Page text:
- Season the vegetables with salt and pepper. Slice the corned beef against the grain and serve with the cooking liquid, horseradish sauce, mustard or - my favorite - a mustard sauce made from the cooking liquid (read the post for instructions).
- Corned beef: The fat in your corned beef won't completely render away during cooking. If there's a substantial fat cap on your corned beef, you can place the beef on a cutting board and trim it, if you'd like. I'd leave at least a thin layer - 1/8 to 1/4-inch thick - to keep the beef moist.
- Pickling Spices: If you're using store-bought corned beef, it should come with a spice packet. If it doesn't you can buy pickling spice or make your own. In that case, use 1 tablespoon or to taste.
- Cooking times: Cook for the shortest amount of time if you like your corned beef to be firmer and the longest amount if you want it to melt in your mouth!
- Leftovers: Keep leftovers in the fridge, in an airtight container, for up to 3-4 days. You can also freeze for up to 3 months.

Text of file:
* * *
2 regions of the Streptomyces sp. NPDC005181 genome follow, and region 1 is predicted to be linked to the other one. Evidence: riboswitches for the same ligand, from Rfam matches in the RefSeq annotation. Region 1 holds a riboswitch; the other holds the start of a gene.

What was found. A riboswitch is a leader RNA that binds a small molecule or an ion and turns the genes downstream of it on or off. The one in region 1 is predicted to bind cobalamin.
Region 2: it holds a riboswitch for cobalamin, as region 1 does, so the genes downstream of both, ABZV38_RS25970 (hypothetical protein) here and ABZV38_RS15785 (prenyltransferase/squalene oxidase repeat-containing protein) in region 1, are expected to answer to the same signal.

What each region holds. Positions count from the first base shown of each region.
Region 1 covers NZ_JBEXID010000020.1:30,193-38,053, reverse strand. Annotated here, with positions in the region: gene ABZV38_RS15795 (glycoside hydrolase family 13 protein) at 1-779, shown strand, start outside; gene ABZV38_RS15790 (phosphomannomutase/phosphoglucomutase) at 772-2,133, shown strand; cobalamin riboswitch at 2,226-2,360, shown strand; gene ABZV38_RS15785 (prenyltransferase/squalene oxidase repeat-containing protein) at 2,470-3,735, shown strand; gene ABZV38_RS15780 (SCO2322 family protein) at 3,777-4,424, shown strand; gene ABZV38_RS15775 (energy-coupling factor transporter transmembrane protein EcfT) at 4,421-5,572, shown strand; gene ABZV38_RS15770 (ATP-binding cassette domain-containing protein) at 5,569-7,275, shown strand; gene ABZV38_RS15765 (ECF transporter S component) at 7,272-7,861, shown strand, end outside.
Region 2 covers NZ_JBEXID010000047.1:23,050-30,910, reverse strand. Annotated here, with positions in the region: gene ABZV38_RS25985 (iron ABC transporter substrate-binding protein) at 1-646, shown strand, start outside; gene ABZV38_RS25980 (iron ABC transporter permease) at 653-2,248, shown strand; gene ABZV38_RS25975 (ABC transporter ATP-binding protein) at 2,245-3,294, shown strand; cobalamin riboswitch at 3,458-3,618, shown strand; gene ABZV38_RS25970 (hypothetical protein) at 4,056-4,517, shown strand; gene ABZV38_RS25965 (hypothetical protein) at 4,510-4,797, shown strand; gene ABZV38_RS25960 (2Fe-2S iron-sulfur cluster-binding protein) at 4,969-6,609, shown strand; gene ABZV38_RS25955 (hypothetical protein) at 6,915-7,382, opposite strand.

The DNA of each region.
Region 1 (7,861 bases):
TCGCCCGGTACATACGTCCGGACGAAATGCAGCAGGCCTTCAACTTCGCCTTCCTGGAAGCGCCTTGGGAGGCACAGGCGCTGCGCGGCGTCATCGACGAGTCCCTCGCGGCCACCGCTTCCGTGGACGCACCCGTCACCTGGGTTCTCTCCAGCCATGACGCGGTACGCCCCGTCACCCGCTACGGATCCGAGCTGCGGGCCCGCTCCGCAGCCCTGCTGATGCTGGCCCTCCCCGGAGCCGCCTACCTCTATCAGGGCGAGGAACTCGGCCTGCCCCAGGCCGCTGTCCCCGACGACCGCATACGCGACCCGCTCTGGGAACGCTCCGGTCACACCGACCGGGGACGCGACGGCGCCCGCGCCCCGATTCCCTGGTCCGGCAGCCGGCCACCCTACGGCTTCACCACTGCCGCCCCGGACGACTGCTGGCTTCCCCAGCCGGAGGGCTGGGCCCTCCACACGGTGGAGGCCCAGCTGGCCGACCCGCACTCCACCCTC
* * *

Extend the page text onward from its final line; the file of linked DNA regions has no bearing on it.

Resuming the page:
- Reheating: Place portioned slices in vacuum sealed bags and place the bags in boiling water. Turn the heat down to low and let the corned beef heat for 5 minutes or until warm. (Read the post for an alternative if you don't own a vacuum sealer machine.)
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Nutrition Information:Yield: 8 Serving Size: 1
Amount Per Serving: Calories: 217Total Fat: 4gSaturated Fat: 1gTrans Fat: 0gUnsaturated Fat: 3gCholesterol: 11mgSodium: 112mgCarbohydrates: 35gFiber: 5gSugar: 9gProtein: 7g
Nutritional values are approximate, please use your own calculations if you require a special diet.